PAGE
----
4. What methods and strategies have you employed in order to promote both yourself as an author, as well stories?

I did my research before I started writing erotica. I figured out which genres were underrepresented, and how best to maximize my consumer base. In every story, I include a link to another story. I always write in different elements of kink, so that I get five customers instead of one.

Early on, I was reluctant to tell people my pen name. I was embarrassed, worried they'd think I was deranged. Then a friend of mine said to me (at a party where everyone was pestering me for a link to my “whore stories”), “What’s your intention with this erotica? Do you want to sell books?”

I had been writing fiction for five years at that point, and had made almost no money doing it. I told him I absolutely wanted to sell books.

He said, “There are at least twenty people here clamoring to buy your writing, and you are telling them ‘No.’” I realized he was right. I told everyone there my pen name, and several of them bought stories and proceeded to read them OUT LOUD at the party. It was my trial by fire. I came out, and I’ve stayed out. Now I tell everyone my pen name, and sell quite a few books.

5. Were you a fan of erotic literature before you started writing it?

I was, although I tend to be more of a visually stimulated person. I never liked romance novels, and tended to skip ahead to the sex, but erotica has always appealed to me. I love Anaïs Nin, and will read and re-read pretty much anything by her. And I like Song of Solomon, which is not exactly erotica, per se, but there's an appreciation in it for the human form, for love, for beauty, and adoration that has inspired me to write sex in a meaningful way.

6. As an erotica writer, do you find yourself drawing from real life experiences or are your stories mostly fantasy?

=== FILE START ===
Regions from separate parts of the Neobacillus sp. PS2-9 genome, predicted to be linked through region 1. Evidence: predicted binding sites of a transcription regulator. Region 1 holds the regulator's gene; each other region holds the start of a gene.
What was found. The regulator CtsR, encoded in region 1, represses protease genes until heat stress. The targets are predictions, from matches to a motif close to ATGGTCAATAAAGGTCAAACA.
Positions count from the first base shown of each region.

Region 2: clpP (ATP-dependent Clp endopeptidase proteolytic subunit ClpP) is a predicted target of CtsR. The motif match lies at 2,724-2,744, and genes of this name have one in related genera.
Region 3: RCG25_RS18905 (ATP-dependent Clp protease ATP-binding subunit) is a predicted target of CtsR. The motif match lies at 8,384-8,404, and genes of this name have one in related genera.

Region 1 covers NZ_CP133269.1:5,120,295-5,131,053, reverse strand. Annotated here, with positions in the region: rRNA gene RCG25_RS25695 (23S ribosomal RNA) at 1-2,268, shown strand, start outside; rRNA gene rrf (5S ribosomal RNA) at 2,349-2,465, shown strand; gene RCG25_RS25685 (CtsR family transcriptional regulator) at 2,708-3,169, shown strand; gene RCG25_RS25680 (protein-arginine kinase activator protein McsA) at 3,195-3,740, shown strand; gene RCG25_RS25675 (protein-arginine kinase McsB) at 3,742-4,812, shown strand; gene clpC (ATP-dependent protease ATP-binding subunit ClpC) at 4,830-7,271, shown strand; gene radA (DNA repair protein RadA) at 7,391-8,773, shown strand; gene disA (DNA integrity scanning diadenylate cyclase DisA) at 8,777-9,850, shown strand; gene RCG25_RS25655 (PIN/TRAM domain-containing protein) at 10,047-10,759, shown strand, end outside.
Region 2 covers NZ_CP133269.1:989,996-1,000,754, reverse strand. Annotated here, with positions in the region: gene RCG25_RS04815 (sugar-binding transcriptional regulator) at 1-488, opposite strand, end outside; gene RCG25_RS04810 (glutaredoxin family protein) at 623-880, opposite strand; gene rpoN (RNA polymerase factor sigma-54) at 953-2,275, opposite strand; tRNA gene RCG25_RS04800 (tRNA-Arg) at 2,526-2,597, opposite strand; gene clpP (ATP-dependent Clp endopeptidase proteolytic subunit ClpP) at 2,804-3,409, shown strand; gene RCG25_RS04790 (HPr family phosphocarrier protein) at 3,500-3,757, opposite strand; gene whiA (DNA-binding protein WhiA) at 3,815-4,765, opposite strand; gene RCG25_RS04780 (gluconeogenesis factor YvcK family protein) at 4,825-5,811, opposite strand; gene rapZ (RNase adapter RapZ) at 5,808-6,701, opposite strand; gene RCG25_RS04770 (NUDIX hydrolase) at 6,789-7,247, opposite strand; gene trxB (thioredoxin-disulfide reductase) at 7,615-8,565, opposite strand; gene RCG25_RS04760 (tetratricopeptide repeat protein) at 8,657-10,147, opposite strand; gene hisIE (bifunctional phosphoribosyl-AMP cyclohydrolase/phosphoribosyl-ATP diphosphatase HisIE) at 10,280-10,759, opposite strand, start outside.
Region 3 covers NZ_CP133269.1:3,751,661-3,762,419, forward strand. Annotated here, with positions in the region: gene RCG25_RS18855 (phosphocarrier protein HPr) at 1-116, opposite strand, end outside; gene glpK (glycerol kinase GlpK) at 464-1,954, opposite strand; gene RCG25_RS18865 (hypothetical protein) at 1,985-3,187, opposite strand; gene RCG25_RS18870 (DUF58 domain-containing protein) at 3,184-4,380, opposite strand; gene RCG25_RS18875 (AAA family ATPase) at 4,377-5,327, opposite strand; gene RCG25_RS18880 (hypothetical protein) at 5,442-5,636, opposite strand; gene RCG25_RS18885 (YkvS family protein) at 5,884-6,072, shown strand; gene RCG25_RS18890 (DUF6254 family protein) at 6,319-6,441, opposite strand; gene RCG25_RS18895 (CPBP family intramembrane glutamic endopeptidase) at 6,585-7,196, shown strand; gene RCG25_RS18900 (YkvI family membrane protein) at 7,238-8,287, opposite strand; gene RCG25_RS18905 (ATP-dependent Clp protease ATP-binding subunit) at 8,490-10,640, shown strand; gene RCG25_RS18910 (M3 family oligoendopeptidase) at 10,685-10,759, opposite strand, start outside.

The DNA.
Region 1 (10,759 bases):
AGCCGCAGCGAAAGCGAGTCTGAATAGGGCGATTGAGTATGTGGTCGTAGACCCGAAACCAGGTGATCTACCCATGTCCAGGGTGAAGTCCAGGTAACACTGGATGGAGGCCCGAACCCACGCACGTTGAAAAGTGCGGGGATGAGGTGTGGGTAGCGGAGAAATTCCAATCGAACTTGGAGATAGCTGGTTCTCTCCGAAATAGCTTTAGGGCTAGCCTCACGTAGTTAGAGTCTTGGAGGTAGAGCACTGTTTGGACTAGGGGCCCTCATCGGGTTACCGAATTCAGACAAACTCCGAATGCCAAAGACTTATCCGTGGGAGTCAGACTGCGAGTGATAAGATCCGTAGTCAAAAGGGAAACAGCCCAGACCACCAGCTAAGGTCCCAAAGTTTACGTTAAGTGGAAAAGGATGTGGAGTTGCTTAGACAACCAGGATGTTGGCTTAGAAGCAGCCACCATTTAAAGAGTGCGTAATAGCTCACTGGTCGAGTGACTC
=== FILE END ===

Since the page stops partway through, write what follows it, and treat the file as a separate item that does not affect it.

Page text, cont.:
Okay, here’s where things get tricky. After reading one of my (Adult! Consensual!) pseudo-incest stories, I had a well-intentioned friend call me and say, “Did something happen to you as a child?”

No. It didn’t.

I am a fiction writer, I write fiction. Do I often draw upon a particularly promiscuous and sordid personal history when I write that fiction? You bet your sweet cherry, I do. I gave my first blowjob when I was thirteen (to a nice Mormon boy, no less), probably thanks in no small part to that box of yard sale smut. I hit the ground running, and it’s been all downhill from there.

Many of the things I write about, I’ve tried. I’ve been happily, erotically, non-monogamously married for over a decade, you don’t get that far without getting weird. Or, at least, we didn’t.

7. My “friend” is a big fan and owns all of your stories and he wanted me to ask you who the gal on your book covers is?

Yeah. That’s my bum. I didn't want to spend money on stock photos, so I've been just using myself as a model. If you think the covers look like amateur crap I do with my phone camera and MS Paint, well, that’s exactly right.

8. Where do you see your writing career five years from now?

I hope in five years, I’m supporting my family completely with porn, and that I’ve revised and published at least one non-smut book.

9. What are you currently working on?